Office hackers recently discovered something new in their software: a tempting high discount on a Microsoft 365 subscription. […]
Usually software manufacturers have to fight piracy. But even the most law-abiding understood the rationale: if someone couldn’t buy something from you, they wouldn’t either, whether or not they could get it cheaper elsewhere. Microsoft seems to have realized this, because the company is sending discount offers to some users of its Office software who use it in an imperfect legal way.
Ghacks has found that some users of the pirated version of Office have received an in-program message enticing them to take a 50 percent discount on a Microsoft 365 subscription that includes all major Office applications. The promotional page users were sent to also contains plenty of warnings about the general risks and harms of software piracy, but it also includes a nice discount on the annual subscription. Notably, the discount only applies to Microsoft 365, not the expensive standalone version of Office 2021, which is the natural target of software hackers. While Microsoft 365 costs $10 per month for a single user, Office Home & Business (and perpetual use license) costs $250 for a PC.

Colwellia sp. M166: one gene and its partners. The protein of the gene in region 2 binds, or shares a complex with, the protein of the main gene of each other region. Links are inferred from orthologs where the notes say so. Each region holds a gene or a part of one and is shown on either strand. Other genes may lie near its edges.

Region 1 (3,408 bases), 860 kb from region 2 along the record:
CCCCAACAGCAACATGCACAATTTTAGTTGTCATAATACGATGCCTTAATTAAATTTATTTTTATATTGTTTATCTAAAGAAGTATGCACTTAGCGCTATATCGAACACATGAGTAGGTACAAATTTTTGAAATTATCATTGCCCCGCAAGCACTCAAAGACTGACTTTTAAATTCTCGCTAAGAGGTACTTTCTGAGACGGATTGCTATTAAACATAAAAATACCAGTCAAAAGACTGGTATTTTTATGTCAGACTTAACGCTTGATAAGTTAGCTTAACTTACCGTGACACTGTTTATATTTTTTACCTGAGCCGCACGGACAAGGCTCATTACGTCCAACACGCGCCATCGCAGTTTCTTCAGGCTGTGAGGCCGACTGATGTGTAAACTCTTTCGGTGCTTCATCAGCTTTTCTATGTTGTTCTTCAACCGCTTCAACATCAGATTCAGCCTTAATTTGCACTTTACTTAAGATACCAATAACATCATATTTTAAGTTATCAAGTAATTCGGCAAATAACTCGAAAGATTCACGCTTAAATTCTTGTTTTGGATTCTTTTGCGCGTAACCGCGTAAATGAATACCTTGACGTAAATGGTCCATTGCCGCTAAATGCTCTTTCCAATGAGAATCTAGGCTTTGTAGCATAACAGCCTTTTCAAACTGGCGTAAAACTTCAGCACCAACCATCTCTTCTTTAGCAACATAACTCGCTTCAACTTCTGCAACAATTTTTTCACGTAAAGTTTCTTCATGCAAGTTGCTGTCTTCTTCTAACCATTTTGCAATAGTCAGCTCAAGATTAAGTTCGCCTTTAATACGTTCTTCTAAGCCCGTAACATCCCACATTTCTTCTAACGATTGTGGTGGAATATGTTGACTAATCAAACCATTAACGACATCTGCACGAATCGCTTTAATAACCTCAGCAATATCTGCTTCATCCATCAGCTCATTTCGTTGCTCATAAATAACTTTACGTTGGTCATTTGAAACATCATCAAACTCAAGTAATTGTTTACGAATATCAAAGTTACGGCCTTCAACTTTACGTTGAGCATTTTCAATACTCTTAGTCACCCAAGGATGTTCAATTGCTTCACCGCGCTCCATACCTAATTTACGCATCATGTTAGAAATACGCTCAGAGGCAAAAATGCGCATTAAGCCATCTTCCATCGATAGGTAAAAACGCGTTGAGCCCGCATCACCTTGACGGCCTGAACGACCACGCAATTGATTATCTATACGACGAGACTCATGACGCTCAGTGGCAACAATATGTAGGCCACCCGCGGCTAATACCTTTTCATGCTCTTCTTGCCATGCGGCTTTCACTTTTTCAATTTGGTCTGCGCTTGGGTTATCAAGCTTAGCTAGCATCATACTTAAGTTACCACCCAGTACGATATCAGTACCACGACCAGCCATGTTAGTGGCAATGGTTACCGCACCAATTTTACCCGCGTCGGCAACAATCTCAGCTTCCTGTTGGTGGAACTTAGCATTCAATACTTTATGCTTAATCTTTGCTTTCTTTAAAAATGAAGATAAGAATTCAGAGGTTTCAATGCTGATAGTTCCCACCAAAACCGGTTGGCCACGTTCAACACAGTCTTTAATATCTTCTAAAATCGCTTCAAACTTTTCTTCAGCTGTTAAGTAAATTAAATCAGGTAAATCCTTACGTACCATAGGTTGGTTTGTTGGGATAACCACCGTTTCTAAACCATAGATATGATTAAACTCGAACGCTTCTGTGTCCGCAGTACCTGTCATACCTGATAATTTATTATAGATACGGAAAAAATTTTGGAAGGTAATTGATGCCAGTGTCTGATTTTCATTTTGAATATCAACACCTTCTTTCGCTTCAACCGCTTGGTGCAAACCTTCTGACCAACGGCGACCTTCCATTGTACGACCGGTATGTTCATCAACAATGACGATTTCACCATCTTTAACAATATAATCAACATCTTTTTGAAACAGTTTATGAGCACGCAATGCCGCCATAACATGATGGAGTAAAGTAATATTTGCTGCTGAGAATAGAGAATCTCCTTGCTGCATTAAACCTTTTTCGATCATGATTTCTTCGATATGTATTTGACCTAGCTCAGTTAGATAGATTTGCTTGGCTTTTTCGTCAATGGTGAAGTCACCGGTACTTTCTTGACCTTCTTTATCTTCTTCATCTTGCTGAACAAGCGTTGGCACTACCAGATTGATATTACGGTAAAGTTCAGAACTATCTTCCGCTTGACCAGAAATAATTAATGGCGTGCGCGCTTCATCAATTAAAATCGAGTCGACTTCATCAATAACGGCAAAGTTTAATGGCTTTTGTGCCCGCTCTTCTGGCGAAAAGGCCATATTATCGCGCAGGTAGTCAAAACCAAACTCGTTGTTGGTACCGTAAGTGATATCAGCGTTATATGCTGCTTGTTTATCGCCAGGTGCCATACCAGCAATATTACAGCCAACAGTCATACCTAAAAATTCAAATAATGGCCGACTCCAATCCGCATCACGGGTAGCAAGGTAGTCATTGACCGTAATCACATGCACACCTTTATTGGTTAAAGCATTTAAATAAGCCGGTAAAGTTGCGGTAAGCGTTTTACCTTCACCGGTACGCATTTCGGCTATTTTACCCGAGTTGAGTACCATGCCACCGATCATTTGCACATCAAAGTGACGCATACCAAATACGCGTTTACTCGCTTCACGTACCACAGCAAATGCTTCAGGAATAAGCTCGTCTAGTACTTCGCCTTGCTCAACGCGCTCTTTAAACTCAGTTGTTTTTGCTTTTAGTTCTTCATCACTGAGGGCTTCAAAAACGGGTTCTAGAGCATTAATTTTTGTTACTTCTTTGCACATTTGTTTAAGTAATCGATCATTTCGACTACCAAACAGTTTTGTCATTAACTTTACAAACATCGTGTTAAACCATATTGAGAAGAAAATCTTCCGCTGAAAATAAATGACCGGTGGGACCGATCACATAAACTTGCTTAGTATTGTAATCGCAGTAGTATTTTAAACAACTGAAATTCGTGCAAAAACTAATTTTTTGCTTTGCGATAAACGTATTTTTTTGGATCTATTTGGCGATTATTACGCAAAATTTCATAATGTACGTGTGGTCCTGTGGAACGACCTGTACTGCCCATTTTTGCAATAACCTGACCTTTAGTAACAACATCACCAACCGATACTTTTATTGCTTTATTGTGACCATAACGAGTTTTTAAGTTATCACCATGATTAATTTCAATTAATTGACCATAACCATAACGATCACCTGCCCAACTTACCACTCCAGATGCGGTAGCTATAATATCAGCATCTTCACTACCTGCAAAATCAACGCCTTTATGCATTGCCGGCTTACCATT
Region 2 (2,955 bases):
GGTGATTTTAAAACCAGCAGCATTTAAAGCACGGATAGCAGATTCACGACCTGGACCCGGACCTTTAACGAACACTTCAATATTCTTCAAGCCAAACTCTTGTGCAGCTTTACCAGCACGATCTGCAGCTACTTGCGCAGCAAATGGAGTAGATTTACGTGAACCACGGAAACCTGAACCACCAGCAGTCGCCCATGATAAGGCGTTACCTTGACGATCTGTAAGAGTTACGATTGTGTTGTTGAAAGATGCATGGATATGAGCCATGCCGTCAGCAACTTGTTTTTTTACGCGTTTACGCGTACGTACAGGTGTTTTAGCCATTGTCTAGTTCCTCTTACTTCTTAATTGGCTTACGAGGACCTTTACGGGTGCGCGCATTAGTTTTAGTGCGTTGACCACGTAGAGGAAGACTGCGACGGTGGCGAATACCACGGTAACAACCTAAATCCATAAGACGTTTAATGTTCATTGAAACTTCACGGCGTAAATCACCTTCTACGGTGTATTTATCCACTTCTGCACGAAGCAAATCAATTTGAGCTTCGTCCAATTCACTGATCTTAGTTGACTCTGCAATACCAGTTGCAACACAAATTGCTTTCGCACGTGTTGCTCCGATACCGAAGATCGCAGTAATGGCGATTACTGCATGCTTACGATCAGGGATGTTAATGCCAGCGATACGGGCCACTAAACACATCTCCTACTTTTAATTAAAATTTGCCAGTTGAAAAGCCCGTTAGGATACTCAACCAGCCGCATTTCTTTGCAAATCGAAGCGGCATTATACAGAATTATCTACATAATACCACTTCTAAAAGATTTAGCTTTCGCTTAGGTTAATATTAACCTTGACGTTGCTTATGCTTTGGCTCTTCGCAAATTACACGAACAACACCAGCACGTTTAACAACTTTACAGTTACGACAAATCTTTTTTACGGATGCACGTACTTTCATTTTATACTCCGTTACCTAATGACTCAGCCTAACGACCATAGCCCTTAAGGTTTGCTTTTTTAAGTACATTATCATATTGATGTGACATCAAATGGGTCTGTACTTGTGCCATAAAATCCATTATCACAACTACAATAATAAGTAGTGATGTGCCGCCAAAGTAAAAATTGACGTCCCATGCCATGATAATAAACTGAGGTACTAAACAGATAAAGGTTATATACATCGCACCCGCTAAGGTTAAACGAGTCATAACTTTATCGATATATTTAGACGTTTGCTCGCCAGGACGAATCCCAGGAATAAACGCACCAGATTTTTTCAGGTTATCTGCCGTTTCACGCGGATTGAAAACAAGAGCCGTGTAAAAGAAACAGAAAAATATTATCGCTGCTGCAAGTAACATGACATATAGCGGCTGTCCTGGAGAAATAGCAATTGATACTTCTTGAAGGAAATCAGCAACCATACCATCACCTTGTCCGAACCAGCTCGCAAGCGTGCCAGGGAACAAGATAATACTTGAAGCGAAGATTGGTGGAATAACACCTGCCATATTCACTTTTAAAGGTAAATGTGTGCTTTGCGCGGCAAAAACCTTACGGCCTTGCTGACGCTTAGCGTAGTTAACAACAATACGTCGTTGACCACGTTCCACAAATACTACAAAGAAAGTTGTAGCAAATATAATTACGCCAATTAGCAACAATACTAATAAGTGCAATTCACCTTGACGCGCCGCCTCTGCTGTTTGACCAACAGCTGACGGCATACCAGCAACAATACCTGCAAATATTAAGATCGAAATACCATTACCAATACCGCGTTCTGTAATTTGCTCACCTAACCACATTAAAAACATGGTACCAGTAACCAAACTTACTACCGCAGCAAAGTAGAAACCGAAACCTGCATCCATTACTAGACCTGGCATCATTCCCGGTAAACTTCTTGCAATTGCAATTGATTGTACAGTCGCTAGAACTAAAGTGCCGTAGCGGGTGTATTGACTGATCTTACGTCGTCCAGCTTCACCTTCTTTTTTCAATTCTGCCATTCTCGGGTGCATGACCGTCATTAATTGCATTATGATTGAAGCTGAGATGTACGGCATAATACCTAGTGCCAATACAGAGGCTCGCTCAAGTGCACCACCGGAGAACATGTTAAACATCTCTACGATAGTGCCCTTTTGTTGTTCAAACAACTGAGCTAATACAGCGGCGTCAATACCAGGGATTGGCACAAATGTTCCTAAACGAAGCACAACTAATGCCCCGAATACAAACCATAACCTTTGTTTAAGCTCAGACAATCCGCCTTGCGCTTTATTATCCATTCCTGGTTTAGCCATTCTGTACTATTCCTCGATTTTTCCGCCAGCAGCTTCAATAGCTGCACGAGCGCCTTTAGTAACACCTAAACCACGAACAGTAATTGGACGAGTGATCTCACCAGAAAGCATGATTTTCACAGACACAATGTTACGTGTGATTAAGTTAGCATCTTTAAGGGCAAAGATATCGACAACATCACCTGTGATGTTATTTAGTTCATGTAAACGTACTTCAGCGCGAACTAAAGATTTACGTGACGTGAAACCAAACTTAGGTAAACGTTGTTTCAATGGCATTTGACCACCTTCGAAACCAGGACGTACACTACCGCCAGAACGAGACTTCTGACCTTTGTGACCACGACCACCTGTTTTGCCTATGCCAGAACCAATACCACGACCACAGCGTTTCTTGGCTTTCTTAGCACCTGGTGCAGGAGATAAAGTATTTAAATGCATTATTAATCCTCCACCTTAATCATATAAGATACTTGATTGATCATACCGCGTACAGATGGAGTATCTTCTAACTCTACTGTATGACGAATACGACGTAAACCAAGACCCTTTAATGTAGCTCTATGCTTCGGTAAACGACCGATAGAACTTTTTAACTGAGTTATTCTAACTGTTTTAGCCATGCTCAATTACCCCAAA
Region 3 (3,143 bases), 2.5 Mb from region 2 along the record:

The discount is only valid for some users and in some markets. If you think hacking Office in hopes of getting a discount is a good idea, think twice. There are also easier (and safer) ways to save money on Office.
The message of this targeted discount is clear: Microsoft not only wants to promote its subscription services to regular users, but also to turn at least some software pirates into SaaS customers. This sounds like a great job. It’s not that hackers didn’t have completely legitimate free options for editing Word, Excel, and PowerPoint documents. But you still have to praise Microsoft for its creativity.